Melanism and Thamo Telele’s Black Springbok

Author Pru Allison
Date May 01, 2023

Life’s always exciting at Thamo Telele thanks to the horseback safaris and the resident herd of giraffe, but thunder’s being stolen from the usual stars of the show by a rather unusual little springbok lamb.

You’re almost certainly familiar with the springbok, it is after all the most distinctive of Southern Africa’s antelopes thanks to the flash of deep brown that separates the tan from the white along its elegant body.

Thamo Telele’s lamb looks rather different though, because it’s virtually black.

The black springbok lamb at Thamo Telele

While it’s still too early to decipher the baby’s gender one thing’s for certain – this is one of the most unusual springboks we’ve ever seen.

“It is melanistic,” explains Thamo Telele’s giraffe scientist Emma Wells. “We believe it to be a highly recessive gene combination. This one has the black stripe like ‘normal’ springbok and the rest of it is a dark charcoal colour.”

The word melanism comes from the Greek ‘melanos’, meaning dark coloured, and it is what we see when an animal has an increased amount of dark pigmentation. Melanistic animals develop too much melanin in the skin. In most cases it’s believed to be the result of a recessive gene.

“In jaguars it’s the dominant gene,” notes private guide Peter Allison. “Melanism has been seen in many species including honey badgers, servals, leopards and in this case a springbok. In Malaysia all the leopards are black because the melanistic gene has become prevalent in a small area and it’s likely the animals there are closely related.”

What we see in Malaysia is actually a phenomenon known as adaptive melanism which is where the melanistic animals have an advantage through camouflage or sun protection and become more likely to survive and reproduce than those with normal colours. Their offspring are more likely to be melanistic and over time an entire population might become melanistic.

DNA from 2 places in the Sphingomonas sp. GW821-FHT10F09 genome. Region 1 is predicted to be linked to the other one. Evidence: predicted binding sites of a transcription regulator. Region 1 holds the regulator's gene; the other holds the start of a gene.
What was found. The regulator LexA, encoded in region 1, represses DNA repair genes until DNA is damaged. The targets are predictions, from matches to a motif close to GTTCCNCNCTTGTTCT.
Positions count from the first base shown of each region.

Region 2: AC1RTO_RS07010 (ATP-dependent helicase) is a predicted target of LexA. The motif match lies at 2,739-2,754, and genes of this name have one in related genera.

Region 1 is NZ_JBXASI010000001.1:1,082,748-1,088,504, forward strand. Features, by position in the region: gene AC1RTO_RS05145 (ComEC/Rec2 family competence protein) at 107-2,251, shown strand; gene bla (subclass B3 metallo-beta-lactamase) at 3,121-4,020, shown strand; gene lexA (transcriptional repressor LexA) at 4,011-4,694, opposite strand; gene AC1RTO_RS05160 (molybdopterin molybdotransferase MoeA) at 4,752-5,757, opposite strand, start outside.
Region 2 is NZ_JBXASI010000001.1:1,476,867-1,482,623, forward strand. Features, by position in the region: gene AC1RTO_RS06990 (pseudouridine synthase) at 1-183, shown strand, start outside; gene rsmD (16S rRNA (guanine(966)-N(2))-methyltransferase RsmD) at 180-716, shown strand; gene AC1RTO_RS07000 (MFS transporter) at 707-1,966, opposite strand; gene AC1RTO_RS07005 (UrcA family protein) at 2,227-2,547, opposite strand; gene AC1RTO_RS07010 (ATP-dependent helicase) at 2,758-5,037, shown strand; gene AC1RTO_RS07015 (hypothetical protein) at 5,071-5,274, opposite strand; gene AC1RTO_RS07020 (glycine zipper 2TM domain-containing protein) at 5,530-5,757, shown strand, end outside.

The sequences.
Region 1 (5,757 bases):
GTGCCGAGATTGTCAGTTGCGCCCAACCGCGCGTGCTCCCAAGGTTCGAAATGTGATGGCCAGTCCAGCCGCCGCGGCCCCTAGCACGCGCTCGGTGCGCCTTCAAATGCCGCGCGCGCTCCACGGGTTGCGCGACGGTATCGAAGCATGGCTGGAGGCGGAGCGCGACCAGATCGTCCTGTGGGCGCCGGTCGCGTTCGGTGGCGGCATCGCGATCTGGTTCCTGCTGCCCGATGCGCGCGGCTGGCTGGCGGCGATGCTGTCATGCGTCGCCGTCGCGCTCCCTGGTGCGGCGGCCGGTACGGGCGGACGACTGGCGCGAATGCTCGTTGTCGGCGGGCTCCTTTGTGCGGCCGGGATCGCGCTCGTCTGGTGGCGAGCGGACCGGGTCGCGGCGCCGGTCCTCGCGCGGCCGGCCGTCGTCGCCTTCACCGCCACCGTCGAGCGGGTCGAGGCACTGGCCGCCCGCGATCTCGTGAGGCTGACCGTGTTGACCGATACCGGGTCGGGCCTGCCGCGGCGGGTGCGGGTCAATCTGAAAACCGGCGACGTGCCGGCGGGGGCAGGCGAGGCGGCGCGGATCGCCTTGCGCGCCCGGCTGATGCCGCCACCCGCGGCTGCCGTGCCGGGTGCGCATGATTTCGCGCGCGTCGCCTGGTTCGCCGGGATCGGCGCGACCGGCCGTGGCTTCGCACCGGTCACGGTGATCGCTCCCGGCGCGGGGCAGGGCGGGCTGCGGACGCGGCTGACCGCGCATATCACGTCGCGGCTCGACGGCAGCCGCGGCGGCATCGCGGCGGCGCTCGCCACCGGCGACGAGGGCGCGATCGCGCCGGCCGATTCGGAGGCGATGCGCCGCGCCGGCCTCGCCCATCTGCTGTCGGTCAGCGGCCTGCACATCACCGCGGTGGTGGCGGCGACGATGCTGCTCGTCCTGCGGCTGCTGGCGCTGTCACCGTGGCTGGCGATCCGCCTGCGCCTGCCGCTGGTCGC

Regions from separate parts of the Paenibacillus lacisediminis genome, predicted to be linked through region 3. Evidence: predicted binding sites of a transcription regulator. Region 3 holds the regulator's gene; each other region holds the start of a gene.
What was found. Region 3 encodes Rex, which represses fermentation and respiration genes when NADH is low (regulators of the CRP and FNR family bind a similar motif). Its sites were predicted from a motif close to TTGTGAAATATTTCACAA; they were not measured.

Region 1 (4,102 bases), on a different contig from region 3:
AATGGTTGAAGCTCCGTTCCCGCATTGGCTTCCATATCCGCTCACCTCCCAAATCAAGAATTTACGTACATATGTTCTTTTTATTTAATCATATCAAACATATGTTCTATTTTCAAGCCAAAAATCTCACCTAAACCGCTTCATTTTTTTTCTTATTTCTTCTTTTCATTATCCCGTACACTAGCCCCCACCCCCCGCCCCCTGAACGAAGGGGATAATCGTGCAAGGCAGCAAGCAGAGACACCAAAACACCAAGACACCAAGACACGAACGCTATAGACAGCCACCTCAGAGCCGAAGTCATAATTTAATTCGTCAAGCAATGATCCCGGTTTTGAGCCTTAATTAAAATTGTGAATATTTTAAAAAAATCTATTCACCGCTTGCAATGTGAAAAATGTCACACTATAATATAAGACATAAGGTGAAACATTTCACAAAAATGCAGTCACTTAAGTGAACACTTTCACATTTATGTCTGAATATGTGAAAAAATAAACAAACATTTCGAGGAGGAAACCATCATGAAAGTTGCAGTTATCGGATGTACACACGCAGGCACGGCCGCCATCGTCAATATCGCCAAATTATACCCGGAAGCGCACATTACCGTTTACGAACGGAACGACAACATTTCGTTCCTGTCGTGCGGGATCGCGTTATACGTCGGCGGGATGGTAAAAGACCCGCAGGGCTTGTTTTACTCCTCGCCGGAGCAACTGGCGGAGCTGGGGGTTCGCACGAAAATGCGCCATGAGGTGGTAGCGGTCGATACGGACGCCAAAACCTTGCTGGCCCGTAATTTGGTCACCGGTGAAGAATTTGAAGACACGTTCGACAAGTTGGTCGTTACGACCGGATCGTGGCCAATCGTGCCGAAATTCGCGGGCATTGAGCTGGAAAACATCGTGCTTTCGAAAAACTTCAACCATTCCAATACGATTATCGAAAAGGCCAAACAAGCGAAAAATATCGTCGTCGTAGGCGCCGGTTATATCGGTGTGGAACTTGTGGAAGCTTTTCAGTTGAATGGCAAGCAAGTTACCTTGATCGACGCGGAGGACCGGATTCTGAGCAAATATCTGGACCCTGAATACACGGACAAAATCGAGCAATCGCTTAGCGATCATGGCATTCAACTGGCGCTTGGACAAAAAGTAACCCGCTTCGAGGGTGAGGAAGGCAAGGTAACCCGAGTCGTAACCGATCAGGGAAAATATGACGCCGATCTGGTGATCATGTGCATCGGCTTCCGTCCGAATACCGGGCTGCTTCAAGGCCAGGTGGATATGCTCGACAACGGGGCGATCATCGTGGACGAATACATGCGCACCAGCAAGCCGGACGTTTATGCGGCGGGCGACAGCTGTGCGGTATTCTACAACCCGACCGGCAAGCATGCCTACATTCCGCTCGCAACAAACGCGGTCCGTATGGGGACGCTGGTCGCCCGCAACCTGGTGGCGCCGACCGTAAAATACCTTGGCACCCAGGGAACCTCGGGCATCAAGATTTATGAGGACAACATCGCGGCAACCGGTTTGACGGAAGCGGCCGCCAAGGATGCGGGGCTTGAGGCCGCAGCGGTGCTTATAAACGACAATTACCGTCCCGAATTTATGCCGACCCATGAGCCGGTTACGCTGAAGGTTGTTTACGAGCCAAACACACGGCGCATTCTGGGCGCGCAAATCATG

Standard springbok colouration (Kwessi Dunes)

In the case of Thamo Telele it’s believed that a previous owner kept black springbok and although the last one died several years ago, this would make the recessive genes more prevalent in the population. Melanism isn’t always an advantage though, often the opposite is true.

“The disadvantage for a melanistic prey animal is that it stands out and predators are often looking for something that stands out,” adds Peter Allison.

Similar but not quite the same is pseudo-melanism or abundism that also sees an increase of melanin and results in more prominent markings than would usually occur such as bigger and darker stripes or spots. An example of this is the king cheetah.

At the opposite end of the colour scale are albinism and leucism in which animals appear to be far paler than usual. Albinism affects the production of melanin in an animal’s cells, making them completely white right down to lighter eye colours (usually pink), while leicism is when partial loss of all types of pigmentation occurs resulting in an uneven lightening effect.

Leicism in a blackbird.

Melanism can occur in mammals, reptiles and insects, but is seen less frequently than albinism or leicism. The exception to this is birds in whom it’s actually the most common colour morph. This darkened colouration has even seen melanistic birds declared as new species before science has a deeper understanding of this colour quirk (Hein van Grouw, 2017; The Dark Side Of Brids;

A springbok might not seem that exciting a sighting, but in the case of this little lamb it’ll definitely be the envy of other travellers along your journey.

africa's eden log